Mystic Child

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The realization that she was different than other children, really started to sink in around age five. She saw and heard things than grown-ups and other kids her age. Some of her friends introduced her to their imaginary friends, but she didn't see anything. Since Dawn didn't have many friends, she carried on a dialogue in her head. Today she was trying to think of a way to describe what it was like for her to somebody who didn't have her "special talent." The closest thing she could thing of, was that it was kind of like a radio that wasn't quite on the right station. If she concentrated on the signal, it would be like fine tuning the dial on the radio until you hear the station as well as you can. It was sort of that way with seeing people who had died. She really had to concentrate, but even then you still see through them.

The fist incident happened when she was about three and a half or four. She wasn't sure exactly, but she knew it was before she started kindergarten at five. She was lying in bed and trying to go to sleep, when she saw a man come out of the bathroom towards her wearing a plaid shirt. He was tall like her grandfather, and had that same sort of warm comforting glow that "grandpa" had. Then she realized that the color wasn't right. She could see the bathroom door open, but she was seeing it through him. She knew something was wrong and it terrified her. She screamed and pulled the covers up over her head, and held her breath for what seemed like forever. Dawn was sure that those two big hands were going to grab her and whisk her away.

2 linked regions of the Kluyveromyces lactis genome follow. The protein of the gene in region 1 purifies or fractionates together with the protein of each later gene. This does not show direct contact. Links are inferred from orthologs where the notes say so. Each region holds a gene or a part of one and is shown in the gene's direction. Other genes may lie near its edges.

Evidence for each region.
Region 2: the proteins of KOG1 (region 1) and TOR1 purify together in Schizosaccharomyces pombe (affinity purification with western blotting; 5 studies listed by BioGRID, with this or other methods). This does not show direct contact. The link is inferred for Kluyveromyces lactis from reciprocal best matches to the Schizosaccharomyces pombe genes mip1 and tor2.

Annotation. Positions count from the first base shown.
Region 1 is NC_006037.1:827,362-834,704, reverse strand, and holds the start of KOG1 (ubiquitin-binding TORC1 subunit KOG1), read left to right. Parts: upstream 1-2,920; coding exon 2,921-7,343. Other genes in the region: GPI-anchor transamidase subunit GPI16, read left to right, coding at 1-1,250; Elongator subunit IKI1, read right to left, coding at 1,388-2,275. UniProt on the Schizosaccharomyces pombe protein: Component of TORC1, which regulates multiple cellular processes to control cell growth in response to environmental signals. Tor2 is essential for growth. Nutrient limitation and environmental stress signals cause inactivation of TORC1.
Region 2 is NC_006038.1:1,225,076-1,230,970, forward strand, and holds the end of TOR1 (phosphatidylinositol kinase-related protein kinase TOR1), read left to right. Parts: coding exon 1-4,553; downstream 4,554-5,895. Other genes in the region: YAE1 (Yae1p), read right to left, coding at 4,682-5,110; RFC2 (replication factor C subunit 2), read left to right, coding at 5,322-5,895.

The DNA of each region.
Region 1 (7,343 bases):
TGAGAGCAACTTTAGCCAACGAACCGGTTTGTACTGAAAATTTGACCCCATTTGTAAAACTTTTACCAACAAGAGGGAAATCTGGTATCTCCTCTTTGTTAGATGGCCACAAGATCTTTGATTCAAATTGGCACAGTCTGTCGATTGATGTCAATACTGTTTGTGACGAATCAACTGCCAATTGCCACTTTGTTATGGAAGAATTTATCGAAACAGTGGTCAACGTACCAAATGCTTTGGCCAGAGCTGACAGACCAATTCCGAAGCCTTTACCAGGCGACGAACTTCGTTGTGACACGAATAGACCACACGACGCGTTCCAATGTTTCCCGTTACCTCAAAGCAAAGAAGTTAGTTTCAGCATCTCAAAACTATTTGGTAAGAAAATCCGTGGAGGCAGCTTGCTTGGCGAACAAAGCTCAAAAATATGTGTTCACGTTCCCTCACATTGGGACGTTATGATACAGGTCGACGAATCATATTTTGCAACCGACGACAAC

At the sound of her scream, her mother ran into the room. Dawn wasn't aware of this because her head was under the covers. Hearing her mother's voice, she lowered the covers and looked around the room for her uninvited guest. Dawn's mother in a soothing voice was saying, "It's okay hon. He's not going to hurt you." When she heard that, she realized her mother must have seen it too, and asked her that directly.

Her mother Gilda explained that her father was one half native american indian, and that his father was a full blooded Choctaw. She also told Dawn about her mother being part Cherokee and Apache indian. Gilda went on to explain that people in her family are sensitive to the spirits that exist in the world with us, and that she must have inherited that "special talent." Gilda sat by Dawn's bed holding her until she fell asleep.

When Dawn woke up, the bright sunlight was streaming through her window and all seemed right with the world. Then she remembered her visitor from last night and felt a bit uneasy. She pulled back the covers and sort of jumped out of bed. She didn't want to land with her feet right by the bed. In her four year old mind, the only place it seemed the man last night could have gone, was under the bed. Carefully, she bent down and peered under her bed only to find a doll she had been missing for a while. She would continue to jump out of the bed each morning until she was around twelve and connected the two events. Then her fear of the underside of beds, vanished like the man had that night.

Dawn would see that same spirit several more times during her life. It was different than other spirits she would see and hear during her life. She could tell that the others had died, but she wasn't sure about the flannel shirt clad man. She would only catch a glimpse of the man off in the distance during life threatening moments. Once was when the prop-jet she was flying out of New York had two of the four engines catch on fire. Another is when she was accompanying her father on a walk in the woods and he wheeled around and shot a water moccasin that had slithered up inches away from her feet. Yet another was when a truck made a sharp turn off of a two way highway, her father slammed on the brakes, and the car skidded sideways covering both lanes for several hundred feet.

She decided later in life that he must be some sort of guardian angel, and he made his introduction that night in her childhood. As she was raised in a Christian environment, one advantage she had over others, was that believing in life after death wasn't a matter of faith for Dawn. It was a matter of fact.


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